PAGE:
Inspired by American pro wrestling promotional videos from the late 1980s and early 1990s, Ben Aqua developed his own series of wrestling personas, each delivering messages of extreme hate, violence, and hyper masculinity.
This video addresses a view of pro wrestling as a fascinating calamity of simulated ultra-violence, consumer culture, and homoeroticism.
Dan Bannino is an Italian photographer who translates ideas into visual stories, often through the creation of eclectic still lifes. Featured here is a new series titled Niche of Wonders, which explores the lives of musicians throughout history. From Wolfgang Amadeus Mozart to Alice Cooper to Taylor Swift, Bannino has constructed “shrines” that explore their individual quirks and hobbies. We discover (among many other things) that Roger Daltrey is an avid fisherman; Nikki Sixx uses photography as a creative outlet; and Grandmaster Flash collects mugs as souvenirs.
Niche of Wonders makes us wonder how musicians live every day, outside of the talent and stage presence that has made them famous. In a statement provided to Beautiful/Decay, Bannino encourages us to imagine what they are like “when the show is over,” so that we can consider them as unique individuals who channel their personas and ambitions into other projects. If we imagined niches for two recently-deceased artist, for example, we would perhaps see chess pieces for David Bowie, and a collection of Nazi memorabilia for Lemmy. In a playful call to curiosity, Bannino states, “Be prepared to change your thoughts about your favorite rockstar, and perhaps next time you could even consider to buy them the right Christmas present.”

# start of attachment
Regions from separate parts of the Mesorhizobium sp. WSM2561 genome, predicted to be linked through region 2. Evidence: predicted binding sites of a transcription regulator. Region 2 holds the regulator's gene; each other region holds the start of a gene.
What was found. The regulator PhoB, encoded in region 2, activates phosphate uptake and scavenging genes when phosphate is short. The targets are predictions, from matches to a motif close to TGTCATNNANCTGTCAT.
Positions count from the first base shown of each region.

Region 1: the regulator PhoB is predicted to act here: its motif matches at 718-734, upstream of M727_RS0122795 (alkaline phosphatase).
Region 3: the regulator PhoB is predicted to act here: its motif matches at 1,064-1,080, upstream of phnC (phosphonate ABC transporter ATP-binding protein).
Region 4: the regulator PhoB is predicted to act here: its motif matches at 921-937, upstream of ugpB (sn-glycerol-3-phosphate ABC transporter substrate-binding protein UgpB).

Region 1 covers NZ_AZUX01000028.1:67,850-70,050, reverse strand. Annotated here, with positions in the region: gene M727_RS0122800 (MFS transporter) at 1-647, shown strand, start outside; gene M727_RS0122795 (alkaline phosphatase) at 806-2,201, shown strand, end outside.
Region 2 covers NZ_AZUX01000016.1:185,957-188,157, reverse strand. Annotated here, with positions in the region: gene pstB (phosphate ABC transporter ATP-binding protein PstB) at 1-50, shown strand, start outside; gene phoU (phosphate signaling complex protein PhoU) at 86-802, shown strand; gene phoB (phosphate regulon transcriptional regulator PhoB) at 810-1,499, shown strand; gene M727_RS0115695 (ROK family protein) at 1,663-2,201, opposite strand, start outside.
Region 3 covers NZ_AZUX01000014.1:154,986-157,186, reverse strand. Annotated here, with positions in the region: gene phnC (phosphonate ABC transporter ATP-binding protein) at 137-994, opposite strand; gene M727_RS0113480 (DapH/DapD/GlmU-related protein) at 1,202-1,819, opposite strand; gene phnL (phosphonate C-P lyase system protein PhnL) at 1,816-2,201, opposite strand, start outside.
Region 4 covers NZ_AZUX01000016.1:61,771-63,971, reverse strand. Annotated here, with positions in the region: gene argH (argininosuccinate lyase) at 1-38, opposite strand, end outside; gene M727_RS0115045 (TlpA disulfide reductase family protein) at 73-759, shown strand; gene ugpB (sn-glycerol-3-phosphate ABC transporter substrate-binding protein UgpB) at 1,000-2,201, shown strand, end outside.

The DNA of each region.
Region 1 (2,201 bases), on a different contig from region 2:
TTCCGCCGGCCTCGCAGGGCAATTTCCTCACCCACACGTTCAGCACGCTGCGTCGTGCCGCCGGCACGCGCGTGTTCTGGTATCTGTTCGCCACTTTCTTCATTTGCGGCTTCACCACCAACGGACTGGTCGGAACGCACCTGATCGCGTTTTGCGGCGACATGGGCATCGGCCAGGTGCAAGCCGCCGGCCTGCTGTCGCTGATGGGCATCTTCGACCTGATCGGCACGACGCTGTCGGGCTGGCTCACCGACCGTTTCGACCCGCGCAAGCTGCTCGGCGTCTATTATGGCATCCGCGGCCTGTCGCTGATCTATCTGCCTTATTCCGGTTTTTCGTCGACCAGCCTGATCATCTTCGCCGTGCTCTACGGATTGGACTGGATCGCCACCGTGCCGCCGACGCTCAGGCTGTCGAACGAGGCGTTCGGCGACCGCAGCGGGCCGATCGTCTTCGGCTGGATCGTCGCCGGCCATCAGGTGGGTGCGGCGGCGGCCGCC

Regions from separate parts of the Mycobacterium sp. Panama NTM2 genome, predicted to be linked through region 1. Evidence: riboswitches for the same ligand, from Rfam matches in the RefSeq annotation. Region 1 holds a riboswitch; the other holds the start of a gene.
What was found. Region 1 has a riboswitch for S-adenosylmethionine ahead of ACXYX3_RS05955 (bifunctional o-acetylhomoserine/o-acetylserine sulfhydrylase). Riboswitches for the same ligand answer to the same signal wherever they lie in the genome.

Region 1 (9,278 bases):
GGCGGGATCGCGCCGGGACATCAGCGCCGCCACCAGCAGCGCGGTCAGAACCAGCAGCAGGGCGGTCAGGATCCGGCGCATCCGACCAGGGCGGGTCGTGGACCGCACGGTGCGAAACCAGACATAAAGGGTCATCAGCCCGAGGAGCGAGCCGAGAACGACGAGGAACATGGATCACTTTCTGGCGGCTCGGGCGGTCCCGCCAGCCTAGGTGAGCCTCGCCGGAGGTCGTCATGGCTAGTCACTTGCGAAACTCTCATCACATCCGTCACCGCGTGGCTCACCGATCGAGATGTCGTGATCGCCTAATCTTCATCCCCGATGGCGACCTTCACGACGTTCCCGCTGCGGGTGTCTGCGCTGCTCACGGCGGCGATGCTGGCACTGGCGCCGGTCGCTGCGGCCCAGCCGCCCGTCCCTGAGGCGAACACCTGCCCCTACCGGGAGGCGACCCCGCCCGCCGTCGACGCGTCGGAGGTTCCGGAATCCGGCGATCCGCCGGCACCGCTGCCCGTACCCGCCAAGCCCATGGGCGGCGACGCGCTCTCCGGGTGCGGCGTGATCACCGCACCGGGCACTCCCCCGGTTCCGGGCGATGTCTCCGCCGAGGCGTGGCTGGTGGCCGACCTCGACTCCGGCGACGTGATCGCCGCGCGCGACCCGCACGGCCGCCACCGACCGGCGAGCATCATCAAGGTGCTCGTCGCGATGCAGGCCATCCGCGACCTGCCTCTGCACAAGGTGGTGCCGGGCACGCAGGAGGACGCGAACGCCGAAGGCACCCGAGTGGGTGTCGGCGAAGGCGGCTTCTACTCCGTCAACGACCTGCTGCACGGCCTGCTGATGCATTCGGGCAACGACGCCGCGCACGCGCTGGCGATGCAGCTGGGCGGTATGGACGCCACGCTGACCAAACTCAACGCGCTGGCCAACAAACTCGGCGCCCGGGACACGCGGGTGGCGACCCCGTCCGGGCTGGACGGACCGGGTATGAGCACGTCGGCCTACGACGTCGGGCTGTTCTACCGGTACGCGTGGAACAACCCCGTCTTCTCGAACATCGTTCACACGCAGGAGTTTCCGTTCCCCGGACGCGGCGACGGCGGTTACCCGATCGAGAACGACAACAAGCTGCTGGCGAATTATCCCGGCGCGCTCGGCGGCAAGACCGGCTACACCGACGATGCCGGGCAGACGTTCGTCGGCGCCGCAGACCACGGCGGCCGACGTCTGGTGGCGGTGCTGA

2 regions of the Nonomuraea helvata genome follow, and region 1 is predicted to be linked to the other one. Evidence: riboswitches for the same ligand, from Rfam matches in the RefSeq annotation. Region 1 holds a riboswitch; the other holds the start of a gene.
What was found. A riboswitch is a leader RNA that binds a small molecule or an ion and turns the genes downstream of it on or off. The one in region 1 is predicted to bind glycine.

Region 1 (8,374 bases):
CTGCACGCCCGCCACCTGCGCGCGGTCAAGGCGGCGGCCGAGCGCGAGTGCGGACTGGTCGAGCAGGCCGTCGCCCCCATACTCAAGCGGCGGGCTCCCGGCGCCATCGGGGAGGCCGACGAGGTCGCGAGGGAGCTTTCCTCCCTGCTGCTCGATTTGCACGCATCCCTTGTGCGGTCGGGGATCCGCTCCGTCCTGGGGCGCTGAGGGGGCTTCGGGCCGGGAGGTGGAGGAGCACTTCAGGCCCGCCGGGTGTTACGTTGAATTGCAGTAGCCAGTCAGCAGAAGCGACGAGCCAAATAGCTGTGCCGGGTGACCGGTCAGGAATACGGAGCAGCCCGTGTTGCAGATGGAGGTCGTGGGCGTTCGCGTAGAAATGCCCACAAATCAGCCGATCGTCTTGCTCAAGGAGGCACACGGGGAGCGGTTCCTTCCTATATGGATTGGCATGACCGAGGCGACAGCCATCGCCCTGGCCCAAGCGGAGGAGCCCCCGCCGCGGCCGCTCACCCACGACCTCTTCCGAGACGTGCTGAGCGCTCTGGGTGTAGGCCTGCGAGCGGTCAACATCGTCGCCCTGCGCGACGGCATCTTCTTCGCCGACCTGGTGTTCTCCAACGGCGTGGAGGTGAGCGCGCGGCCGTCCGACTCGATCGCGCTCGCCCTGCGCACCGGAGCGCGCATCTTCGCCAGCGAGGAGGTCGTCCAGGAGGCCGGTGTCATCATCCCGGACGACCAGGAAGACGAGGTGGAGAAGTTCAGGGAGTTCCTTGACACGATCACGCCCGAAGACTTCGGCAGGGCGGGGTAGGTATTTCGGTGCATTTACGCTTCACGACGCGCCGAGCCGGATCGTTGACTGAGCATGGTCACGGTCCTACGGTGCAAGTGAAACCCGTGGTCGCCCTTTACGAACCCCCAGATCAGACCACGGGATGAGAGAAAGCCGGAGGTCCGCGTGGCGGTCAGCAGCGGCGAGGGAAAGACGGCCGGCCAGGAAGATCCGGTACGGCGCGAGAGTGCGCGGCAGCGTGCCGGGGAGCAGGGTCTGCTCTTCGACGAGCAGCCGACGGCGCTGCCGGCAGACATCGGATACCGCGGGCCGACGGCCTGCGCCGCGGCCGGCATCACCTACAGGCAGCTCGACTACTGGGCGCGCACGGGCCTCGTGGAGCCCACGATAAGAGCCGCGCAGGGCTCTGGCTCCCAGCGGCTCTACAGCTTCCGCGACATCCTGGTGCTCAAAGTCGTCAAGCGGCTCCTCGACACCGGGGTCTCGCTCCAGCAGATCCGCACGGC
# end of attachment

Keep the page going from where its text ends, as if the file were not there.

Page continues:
Japanese designer Fangophilia (Taro Hanabusa) creates edgy silver accessories made from molds of isolated body parts: teeth, ears, cheeks, kneecaps, fingers, and more. Some of his more frequent designs consist of custom-fit fangs and claw-like finger extensions, but his oeuvre also consists of gauntlets and face-plates redolent of medieval armor. Trained in dentistry and fascinated by body modifications, Hanabusa became curious about what would happen if dental molds were used to alter the appearance of the body, and in June 2012 he started his own brand, Fangophilia.